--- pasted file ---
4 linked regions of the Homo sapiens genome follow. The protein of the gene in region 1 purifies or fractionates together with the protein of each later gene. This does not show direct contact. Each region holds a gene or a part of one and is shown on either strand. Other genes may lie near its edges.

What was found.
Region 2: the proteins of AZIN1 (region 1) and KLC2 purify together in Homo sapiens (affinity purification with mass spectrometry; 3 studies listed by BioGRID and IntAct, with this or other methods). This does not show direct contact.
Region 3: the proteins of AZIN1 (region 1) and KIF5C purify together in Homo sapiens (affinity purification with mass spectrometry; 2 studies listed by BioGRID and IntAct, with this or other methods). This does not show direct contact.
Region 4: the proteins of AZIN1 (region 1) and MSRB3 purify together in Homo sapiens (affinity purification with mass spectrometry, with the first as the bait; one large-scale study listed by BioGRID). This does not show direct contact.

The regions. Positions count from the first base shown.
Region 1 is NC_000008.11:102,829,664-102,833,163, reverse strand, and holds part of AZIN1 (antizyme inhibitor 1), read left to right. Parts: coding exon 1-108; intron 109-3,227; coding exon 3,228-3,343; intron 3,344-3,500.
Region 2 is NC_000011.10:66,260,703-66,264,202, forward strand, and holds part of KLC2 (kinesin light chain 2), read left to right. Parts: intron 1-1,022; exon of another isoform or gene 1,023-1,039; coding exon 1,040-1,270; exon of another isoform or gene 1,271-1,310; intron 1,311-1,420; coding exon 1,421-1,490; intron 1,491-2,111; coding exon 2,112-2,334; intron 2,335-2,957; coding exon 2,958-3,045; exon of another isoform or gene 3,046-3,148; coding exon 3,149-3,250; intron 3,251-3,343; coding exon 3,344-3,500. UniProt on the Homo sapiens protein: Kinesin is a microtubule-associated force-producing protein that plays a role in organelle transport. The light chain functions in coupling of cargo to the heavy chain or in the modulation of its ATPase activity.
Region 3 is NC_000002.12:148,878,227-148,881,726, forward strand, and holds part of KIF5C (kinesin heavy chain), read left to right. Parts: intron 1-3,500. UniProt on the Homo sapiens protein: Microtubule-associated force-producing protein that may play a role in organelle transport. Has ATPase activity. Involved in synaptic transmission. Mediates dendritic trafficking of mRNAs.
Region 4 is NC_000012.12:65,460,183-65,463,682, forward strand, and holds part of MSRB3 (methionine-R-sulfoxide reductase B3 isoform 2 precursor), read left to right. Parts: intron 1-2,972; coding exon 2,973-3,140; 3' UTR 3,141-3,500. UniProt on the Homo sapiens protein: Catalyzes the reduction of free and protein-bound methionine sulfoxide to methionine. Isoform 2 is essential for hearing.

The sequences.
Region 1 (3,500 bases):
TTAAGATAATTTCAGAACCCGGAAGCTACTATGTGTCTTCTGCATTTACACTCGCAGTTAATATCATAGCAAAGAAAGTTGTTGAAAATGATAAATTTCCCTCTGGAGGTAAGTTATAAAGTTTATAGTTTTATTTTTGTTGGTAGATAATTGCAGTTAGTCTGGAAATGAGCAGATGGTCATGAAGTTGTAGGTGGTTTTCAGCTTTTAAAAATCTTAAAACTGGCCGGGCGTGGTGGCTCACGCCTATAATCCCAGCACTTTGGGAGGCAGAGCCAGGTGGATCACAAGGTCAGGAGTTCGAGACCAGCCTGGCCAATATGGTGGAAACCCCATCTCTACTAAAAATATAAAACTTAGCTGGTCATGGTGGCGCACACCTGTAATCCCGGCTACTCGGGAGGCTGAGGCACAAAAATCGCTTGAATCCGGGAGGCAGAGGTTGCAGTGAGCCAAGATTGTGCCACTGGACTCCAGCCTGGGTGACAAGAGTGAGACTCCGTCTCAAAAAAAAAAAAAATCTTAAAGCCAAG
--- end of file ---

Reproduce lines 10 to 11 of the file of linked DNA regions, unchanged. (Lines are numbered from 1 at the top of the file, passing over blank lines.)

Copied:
Region 4 is NC_000012.12:65,460,183-65,463,682, forward strand, and holds part of MSRB3 (methionine-R-sulfoxide reductase B3 isoform 2 precursor), read left to right. Parts: intron 1-2,972; coding exon 2,973-3,140; 3' UTR 3,141-3,500. UniProt on the Homo sapiens protein: Catalyzes the reduction of free and protein-bound methionine sulfoxide to methionine. Isoform 2 is essential for hearing.

The sequences.